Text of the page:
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TLDR at bottom.

So from my knowledge(correct me if I'm wrong) there is no evidence to suggest that we can improve general intelligence. But what about improving skills/intuition in specialized fields like programming or mathematics?

I went through this course on coursera called Learning how to learn by Barbara Oakley(engineering professor) who suggests the following to quickly learn new subjects:

  1. Pomodoro technique 25 minutes study 5 min break
  2. Eliminate Distractions
  3. Do not neglect memory training. Recalling what you have studied is a great way to learn.
  4. Practice and consistency.
  5. Cramming is bad - it takes time to 'build neural chunks' as she says. I wasn't sure if this was based off of actual science or just conceptual.

I do not like method 1 at all from my experience. Often times when I am going through technical textbooks and I have a timer randomly go off on me at 25 minutes in the session, I find myself jumping from my seat and my productivity wanes. However, timers at around 45 minutes(where my brain seems to slow down) does not have this kind of effect.

But in Cal Newports Deep Work book, he suggests:

  1. Absolutely no distractions. Even delete social media from your life. Isolation can be a very ideal way of achieving deep levels of focus
  2. Be consistent.
  3. Do not tap in to willpower
  4. Use 'rituals' to turn the deep work mode on.

From my experience, point 1 has severely reduced my ADHD symptoms and as a result my productivity has greatly improved. But even then, I still wonder to myself how much validity there are to these two professors approaches? Neither are neuroscientists, cognitive scientists, or psychology professors. I want to know if there is some kind of research, evidence(strong or weak), that there are more effective approaches to learning a specific field at a much faster pace. I have also read summaries of 'Peak' by Anders Erikson who is an apparent authority in this topic but I still haven't found anything eye opening.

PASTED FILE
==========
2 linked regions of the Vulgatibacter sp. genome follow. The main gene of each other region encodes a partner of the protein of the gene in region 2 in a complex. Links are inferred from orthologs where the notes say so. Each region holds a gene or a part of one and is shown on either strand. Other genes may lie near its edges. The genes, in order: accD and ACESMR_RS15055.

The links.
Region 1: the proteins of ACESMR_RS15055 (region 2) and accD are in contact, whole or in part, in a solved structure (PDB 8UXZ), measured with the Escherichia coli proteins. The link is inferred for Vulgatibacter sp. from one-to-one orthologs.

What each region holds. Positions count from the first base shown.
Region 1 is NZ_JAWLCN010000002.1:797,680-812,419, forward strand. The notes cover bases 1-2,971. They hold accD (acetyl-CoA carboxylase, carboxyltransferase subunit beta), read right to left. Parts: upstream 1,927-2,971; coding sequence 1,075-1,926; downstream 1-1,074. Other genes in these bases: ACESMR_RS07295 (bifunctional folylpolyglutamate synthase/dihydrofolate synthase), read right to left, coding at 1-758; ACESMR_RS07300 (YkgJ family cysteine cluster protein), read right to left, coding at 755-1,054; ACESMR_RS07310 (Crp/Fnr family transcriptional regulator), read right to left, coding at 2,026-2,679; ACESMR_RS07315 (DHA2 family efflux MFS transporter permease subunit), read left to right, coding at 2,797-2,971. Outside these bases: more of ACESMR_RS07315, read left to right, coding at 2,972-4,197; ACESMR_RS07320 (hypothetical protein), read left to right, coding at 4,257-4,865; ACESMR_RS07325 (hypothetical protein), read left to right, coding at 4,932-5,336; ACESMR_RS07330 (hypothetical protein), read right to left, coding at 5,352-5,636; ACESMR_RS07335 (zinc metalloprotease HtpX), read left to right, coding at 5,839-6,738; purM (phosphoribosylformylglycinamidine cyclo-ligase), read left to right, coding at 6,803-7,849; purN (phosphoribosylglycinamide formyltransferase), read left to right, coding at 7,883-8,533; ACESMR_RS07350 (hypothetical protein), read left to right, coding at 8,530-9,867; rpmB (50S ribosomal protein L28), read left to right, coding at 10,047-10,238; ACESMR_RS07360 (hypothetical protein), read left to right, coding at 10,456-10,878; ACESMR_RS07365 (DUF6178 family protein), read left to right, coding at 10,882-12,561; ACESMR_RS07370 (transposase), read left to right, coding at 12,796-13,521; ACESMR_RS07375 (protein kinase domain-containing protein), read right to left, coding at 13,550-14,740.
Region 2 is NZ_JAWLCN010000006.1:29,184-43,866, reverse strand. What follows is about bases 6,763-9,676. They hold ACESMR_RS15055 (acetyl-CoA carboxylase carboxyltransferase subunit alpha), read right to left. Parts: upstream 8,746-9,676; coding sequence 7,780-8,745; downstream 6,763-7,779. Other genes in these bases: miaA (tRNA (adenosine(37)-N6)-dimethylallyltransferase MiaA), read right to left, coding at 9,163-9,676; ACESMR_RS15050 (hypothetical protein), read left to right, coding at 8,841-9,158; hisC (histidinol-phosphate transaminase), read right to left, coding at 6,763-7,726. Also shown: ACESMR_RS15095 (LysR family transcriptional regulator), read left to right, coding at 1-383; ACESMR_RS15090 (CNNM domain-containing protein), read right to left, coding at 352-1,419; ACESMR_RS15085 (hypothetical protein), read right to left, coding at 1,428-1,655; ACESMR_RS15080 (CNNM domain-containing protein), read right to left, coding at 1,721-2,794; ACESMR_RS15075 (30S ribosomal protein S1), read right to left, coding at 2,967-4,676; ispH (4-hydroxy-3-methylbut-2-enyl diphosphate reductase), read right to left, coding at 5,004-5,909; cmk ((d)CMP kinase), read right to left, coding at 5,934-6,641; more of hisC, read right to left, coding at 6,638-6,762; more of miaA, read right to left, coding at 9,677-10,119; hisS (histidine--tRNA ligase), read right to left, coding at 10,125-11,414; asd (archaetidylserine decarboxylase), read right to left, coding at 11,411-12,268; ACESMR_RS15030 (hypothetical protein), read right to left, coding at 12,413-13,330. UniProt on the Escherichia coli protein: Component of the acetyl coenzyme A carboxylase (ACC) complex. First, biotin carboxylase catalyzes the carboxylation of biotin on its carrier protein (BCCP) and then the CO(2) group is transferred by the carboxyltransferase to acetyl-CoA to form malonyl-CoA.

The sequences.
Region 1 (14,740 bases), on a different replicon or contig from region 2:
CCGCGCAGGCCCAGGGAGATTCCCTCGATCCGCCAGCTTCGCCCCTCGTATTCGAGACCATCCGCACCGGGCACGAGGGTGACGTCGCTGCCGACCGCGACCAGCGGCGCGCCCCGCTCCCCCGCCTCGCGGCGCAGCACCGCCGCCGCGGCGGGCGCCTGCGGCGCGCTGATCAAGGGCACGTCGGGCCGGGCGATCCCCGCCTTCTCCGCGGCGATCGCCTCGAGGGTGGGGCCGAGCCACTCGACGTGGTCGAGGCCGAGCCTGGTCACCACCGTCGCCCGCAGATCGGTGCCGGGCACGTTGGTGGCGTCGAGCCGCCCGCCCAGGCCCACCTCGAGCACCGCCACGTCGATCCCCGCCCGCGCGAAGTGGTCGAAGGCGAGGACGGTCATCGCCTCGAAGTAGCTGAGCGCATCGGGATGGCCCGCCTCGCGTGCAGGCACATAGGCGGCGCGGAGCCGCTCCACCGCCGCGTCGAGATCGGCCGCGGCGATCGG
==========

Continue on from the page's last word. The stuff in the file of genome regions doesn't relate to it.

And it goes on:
Basically, is it possible to learn a subject at a much faster pace through the use of different studying techniques such as mnemonics, spaced repetition, etc.

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This question is pretty vague and broad, but the most researched techniques, according to a reasonably recent (and highly cited) review, Dunlosky et al. (2013):

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It looks like distributive practice (spreading out activities over time, the opposite of cramming, I guess) and practice testing (i.e. trying to apply what you've learned) get the highest generalizability ranking. The techniques that get a moderate rating are somewhat related to these two (interleaved practice: alternating the types of activities involved), self-explanation (being aware of the steps during problem solving) and elaborative interrogation (somewhat related to the previous one: explaining [oneself] why some statements are true based on the previously learned concepts). Mnemonics, mental imagery, summarization, highlighting or re-reading were ranked low in overall utility.

But even for the high utility techniques some questions remain (that's why they're tagged with P-I for instance):

For instance, self-explanation received a P-I rating for criterion tasks because the available evidence is positive on one dimension (generalizability across a range of criterion tasks) but is insufficient on another key dimension (whether the benefit of self-explanation generalizes across longer retention intervals). As another example, rereading received a Q-I rating for criterion tasks because evidence for the effectiveness of this technique over long retention intervals is qualified (i.e., under some learning conditions, it does not produce an effect for longer retention intervals), and insufficient evidence is available that is relevant to its effectiveness across different kinds of criterion tasks (e.g., rereading does boost performance on recall tasks, but little is known as to its benefits for comprehension).

You'll have to read the full for details as it's too much material to summarize here.

Also, I can't say if the findings still hold for special groups like ADHD.

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